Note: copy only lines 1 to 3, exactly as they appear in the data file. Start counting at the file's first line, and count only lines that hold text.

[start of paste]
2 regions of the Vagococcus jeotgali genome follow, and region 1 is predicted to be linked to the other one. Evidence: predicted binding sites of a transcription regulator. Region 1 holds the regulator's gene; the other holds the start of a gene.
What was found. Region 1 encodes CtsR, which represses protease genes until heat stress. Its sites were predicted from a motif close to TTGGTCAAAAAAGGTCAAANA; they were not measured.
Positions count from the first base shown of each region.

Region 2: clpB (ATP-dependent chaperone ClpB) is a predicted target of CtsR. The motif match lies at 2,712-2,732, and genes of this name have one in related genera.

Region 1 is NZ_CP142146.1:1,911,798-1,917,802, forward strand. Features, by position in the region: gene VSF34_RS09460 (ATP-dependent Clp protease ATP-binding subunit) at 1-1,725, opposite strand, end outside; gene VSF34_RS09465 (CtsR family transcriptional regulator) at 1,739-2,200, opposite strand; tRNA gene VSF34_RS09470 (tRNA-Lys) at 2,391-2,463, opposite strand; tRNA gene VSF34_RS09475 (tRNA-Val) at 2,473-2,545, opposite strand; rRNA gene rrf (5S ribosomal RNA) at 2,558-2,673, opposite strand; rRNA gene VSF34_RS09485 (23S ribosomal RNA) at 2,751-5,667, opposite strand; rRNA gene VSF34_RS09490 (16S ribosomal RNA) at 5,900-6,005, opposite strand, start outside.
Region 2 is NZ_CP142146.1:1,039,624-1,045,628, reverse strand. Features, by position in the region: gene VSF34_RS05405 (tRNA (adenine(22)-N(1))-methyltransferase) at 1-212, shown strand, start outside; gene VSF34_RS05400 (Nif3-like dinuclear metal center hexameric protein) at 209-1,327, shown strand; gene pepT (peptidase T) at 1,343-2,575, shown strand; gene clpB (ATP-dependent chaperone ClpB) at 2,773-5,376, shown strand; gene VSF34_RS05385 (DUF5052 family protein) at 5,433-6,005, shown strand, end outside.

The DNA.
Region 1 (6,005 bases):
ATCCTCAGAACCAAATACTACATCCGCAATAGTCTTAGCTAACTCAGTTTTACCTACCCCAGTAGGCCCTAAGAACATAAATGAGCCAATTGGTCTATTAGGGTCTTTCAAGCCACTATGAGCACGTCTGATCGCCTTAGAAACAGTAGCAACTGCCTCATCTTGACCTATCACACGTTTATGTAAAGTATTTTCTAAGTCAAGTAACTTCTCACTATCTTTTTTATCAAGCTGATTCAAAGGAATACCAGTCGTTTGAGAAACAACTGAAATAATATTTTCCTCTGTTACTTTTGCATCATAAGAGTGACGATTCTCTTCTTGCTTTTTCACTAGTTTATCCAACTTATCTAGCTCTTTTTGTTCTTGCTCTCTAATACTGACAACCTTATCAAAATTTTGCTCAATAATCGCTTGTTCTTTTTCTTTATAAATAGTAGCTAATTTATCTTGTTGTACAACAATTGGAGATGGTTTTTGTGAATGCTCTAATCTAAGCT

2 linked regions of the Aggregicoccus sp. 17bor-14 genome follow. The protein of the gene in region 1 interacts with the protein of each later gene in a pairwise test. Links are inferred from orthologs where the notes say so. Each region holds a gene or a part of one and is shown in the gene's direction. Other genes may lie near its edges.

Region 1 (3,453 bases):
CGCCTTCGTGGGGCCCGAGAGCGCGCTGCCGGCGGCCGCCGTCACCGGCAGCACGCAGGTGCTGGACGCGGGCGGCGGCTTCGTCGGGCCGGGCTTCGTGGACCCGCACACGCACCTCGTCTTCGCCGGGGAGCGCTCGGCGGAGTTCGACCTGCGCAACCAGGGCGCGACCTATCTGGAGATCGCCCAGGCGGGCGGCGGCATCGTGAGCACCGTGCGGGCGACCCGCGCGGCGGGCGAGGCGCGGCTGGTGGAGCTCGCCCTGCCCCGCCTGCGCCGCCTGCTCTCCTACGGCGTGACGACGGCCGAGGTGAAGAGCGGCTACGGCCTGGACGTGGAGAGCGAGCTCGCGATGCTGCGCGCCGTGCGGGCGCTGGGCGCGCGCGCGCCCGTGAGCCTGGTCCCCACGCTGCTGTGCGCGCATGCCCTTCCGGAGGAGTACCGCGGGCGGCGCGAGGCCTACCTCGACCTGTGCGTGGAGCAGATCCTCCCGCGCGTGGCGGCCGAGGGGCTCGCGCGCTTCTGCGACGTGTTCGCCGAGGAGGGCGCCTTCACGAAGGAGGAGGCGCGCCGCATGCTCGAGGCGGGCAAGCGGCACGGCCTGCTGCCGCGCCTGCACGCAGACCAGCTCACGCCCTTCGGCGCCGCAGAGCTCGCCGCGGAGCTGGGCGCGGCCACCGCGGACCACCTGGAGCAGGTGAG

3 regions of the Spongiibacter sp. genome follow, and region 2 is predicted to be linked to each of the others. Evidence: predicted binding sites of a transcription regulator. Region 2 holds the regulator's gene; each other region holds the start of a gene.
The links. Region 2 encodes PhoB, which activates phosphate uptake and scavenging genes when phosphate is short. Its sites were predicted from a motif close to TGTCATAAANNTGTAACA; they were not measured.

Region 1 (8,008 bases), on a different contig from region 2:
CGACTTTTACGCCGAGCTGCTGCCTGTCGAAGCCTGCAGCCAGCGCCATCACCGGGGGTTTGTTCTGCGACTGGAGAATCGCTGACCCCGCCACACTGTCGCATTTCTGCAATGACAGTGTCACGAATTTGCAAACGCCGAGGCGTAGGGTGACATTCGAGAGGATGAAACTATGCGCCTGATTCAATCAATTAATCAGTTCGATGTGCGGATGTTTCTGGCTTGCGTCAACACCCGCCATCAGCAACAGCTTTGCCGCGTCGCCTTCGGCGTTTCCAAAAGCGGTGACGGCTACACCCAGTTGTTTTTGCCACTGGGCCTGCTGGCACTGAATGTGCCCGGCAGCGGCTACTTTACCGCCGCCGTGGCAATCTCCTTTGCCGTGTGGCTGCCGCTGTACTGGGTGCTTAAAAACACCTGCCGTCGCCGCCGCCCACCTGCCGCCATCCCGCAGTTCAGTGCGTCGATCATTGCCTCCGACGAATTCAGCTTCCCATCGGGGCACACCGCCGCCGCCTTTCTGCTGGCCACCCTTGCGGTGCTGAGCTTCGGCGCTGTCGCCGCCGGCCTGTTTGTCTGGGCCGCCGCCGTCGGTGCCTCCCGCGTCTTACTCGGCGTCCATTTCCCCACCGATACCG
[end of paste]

2 regions of the Vagococcus jeotgali genome follow, and region 1 is predicted to be linked to the other one. Evidence: predicted binding sites of a transcription regulator. Region 1 holds the regulator's gene; the other holds the start of a gene.
What was found. Region 1 encodes CtsR, which represses protease genes until heat stress. Its sites were predicted from a motif close to TTGGTCAAAAAAGGTCAAANA; they were not measured.
Positions count from the first base shown of each region.